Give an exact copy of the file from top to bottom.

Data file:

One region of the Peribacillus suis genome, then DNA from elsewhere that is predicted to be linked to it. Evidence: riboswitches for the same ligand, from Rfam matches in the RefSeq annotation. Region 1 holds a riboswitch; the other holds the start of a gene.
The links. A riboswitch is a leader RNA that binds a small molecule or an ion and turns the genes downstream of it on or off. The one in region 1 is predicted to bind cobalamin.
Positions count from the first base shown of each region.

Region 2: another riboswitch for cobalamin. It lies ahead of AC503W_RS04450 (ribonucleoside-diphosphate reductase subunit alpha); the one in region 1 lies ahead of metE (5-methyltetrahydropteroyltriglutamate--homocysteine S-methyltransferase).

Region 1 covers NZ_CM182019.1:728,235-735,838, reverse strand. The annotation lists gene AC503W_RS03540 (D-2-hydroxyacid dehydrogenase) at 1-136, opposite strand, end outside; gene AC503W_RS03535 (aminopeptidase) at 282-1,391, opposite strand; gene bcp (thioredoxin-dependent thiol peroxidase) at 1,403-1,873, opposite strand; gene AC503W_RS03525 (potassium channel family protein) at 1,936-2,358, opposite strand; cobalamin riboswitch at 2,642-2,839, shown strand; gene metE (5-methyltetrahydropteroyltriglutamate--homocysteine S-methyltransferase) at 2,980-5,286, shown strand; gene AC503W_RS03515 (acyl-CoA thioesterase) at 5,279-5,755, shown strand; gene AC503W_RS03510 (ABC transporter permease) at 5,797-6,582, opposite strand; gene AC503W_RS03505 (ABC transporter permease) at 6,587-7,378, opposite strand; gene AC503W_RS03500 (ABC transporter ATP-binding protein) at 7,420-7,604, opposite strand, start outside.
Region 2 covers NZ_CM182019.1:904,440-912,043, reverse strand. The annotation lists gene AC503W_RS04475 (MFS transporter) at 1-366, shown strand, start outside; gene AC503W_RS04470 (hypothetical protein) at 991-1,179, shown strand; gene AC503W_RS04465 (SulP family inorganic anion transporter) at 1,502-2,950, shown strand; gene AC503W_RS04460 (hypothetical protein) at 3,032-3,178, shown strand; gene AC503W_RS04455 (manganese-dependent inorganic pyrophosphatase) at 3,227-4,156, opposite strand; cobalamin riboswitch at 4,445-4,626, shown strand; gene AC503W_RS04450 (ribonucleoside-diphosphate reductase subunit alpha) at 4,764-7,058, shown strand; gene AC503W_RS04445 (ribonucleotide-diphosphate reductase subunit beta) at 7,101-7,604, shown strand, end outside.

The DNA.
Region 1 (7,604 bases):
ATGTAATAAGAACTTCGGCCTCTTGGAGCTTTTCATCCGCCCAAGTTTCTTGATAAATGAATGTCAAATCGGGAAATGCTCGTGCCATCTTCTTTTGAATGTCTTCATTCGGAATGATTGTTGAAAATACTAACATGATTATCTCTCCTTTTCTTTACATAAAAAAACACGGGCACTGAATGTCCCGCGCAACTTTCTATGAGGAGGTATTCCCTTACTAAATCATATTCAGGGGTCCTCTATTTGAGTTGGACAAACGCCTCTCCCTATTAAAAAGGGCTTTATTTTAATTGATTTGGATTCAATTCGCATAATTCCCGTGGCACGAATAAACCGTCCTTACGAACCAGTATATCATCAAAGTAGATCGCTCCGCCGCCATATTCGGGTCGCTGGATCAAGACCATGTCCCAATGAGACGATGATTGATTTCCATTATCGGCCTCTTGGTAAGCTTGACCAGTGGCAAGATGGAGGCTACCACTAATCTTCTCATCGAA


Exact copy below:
One region of the Peribacillus suis genome, then DNA from elsewhere that is predicted to be linked to it. Evidence: riboswitches for the same ligand, from Rfam matches in the RefSeq annotation. Region 1 holds a riboswitch; the other holds the start of a gene.
The links. A riboswitch is a leader RNA that binds a small molecule or an ion and turns the genes downstream of it on or off. The one in region 1 is predicted to bind cobalamin.
Positions count from the first base shown of each region.

Region 2: another riboswitch for cobalamin. It lies ahead of AC503W_RS04450 (ribonucleoside-diphosphate reductase subunit alpha); the one in region 1 lies ahead of metE (5-methyltetrahydropteroyltriglutamate--homocysteine S-methyltransferase).

Region 1 covers NZ_CM182019.1:728,235-735,838, reverse strand. The annotation lists gene AC503W_RS03540 (D-2-hydroxyacid dehydrogenase) at 1-136, opposite strand, end outside; gene AC503W_RS03535 (aminopeptidase) at 282-1,391, opposite strand; gene bcp (thioredoxin-dependent thiol peroxidase) at 1,403-1,873, opposite strand; gene AC503W_RS03525 (potassium channel family protein) at 1,936-2,358, opposite strand; cobalamin riboswitch at 2,642-2,839, shown strand; gene metE (5-methyltetrahydropteroyltriglutamate--homocysteine S-methyltransferase) at 2,980-5,286, shown strand; gene AC503W_RS03515 (acyl-CoA thioesterase) at 5,279-5,755, shown strand; gene AC503W_RS03510 (ABC transporter permease) at 5,797-6,582, opposite strand; gene AC503W_RS03505 (ABC transporter permease) at 6,587-7,378, opposite strand; gene AC503W_RS03500 (ABC transporter ATP-binding protein) at 7,420-7,604, opposite strand, start outside.
Region 2 covers NZ_CM182019.1:904,440-912,043, reverse strand. The annotation lists gene AC503W_RS04475 (MFS transporter) at 1-366, shown strand, start outside; gene AC503W_RS04470 (hypothetical protein) at 991-1,179, shown strand; gene AC503W_RS04465 (SulP family inorganic anion transporter) at 1,502-2,950, shown strand; gene AC503W_RS04460 (hypothetical protein) at 3,032-3,178, shown strand; gene AC503W_RS04455 (manganese-dependent inorganic pyrophosphatase) at 3,227-4,156, opposite strand; cobalamin riboswitch at 4,445-4,626, shown strand; gene AC503W_RS04450 (ribonucleoside-diphosphate reductase subunit alpha) at 4,764-7,058, shown strand; gene AC503W_RS04445 (ribonucleotide-diphosphate reductase subunit beta) at 7,101-7,604, shown strand, end outside.

The DNA.
Region 1 (7,604 bases):
ATGTAATAAGAACTTCGGCCTCTTGGAGCTTTTCATCCGCCCAAGTTTCTTGATAAATGAATGTCAAATCGGGAAATGCTCGTGCCATCTTCTTTTGAATGTCTTCATTCGGAATGATTGTTGAAAATACTAACATGATTATCTCTCCTTTTCTTTACATAAAAAAACACGGGCACTGAATGTCCCGCGCAACTTTCTATGAGGAGGTATTCCCTTACTAAATCATATTCAGGGGTCCTCTATTTGAGTTGGACAAACGCCTCTCCCTATTAAAAAGGGCTTTATTTTAATTGATTTGGATTCAATTCGCATAATTCCCGTGGCACGAATAAACCGTCCTTACGAACCAGTATATCATCAAAGTAGATCGCTCCGCCGCCATATTCGGGTCGCTGGATCAAGACCATGTCCCAATGAGACGATGATTGATTTCCATTATCGGCCTCTTGGTAAGCTTGACCAGTGGCAAGATGGAGGCTACCACTAATCTTCTCATCGAA